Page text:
Genetically Modified Plants: For human and environmental health

Most of us probably know that transgenic plants are those GMOs (genetically modified organisms) that we already have on our tables and many of us are not sure how safe they are.

The generation of transgenic plants for food is just one of many applications.

Among the others are the uses of transgenic approaches for pharmaceutical production (new drug discovery, plant vaccines and antibodies); for biomonitoring environmental pollution; for cleaning polluted soil and water; as well as uses of modified plants in the construction industry (better lumber) or as ornamentals (huge variety of colors and shapes).

It is these non-food uses which will be discussed.

Speakers: Drs. Olga and Igor Kovalchuk, Assistant Professors in the Department of Biological Sciences at the University of Lethbridge.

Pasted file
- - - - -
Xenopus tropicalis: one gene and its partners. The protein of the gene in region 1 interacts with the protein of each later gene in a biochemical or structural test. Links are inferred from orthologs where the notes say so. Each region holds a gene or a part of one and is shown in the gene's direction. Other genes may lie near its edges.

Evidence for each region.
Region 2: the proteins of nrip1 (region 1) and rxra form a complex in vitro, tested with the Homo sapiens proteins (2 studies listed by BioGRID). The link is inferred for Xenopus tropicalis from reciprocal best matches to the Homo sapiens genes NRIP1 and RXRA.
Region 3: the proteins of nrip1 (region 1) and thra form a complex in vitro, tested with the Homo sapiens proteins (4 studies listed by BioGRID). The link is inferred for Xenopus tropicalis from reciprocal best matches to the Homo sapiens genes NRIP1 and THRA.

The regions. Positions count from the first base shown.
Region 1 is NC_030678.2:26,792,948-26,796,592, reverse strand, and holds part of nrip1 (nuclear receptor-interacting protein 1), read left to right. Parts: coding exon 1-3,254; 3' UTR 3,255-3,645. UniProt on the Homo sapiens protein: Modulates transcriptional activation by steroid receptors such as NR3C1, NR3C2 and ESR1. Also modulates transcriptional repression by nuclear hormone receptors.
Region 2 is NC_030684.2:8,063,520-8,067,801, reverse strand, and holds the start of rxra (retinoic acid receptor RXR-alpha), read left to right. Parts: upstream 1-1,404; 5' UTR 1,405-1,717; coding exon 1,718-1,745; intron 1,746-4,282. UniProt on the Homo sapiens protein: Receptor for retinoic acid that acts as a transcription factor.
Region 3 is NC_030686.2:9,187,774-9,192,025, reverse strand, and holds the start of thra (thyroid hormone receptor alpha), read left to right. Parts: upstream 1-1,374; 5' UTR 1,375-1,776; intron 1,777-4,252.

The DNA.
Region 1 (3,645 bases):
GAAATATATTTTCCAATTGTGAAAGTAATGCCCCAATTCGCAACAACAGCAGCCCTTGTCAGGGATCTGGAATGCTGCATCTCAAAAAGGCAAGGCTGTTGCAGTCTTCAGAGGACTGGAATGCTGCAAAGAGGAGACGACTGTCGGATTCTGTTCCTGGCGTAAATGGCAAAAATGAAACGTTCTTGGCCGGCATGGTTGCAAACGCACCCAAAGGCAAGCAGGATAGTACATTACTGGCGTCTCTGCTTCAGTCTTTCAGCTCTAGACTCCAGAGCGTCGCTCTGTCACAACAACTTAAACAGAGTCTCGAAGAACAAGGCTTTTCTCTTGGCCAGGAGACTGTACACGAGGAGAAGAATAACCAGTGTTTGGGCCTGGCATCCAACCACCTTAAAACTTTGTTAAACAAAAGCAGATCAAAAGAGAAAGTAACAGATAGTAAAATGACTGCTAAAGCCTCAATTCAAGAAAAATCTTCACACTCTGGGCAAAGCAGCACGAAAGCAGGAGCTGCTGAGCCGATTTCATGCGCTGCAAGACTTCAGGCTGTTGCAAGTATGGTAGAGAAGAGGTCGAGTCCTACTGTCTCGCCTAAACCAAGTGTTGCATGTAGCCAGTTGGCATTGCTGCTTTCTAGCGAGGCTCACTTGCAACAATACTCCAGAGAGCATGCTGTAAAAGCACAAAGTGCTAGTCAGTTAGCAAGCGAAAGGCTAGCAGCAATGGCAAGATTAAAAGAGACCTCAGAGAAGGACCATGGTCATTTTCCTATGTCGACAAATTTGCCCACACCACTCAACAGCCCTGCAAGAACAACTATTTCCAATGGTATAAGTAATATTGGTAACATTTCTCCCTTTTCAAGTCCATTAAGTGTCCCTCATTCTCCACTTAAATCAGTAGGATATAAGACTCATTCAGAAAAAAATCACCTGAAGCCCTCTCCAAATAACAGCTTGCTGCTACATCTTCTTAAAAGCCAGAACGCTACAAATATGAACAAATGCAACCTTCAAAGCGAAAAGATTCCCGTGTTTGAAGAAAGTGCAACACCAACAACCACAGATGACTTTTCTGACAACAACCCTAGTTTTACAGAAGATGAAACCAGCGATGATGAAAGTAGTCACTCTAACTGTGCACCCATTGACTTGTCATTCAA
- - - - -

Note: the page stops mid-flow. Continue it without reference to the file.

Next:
Currently, Olga is working on the identification of new pharmaceutical compounds from various native plants; her specific interest is anticancer and anti-inflammatory activities. Igor continues to work on bio-monitoring as well as on the improvement of methods for the generation of transgenic plants.

In the past, in Switzerland and in their native Ukraine, Olga and Igor generated transgenic plants for monitoring environmental pollution; these plants could detect low levels of radiation contamination (e.g. Chernobyl), heavy metals and pesticides.

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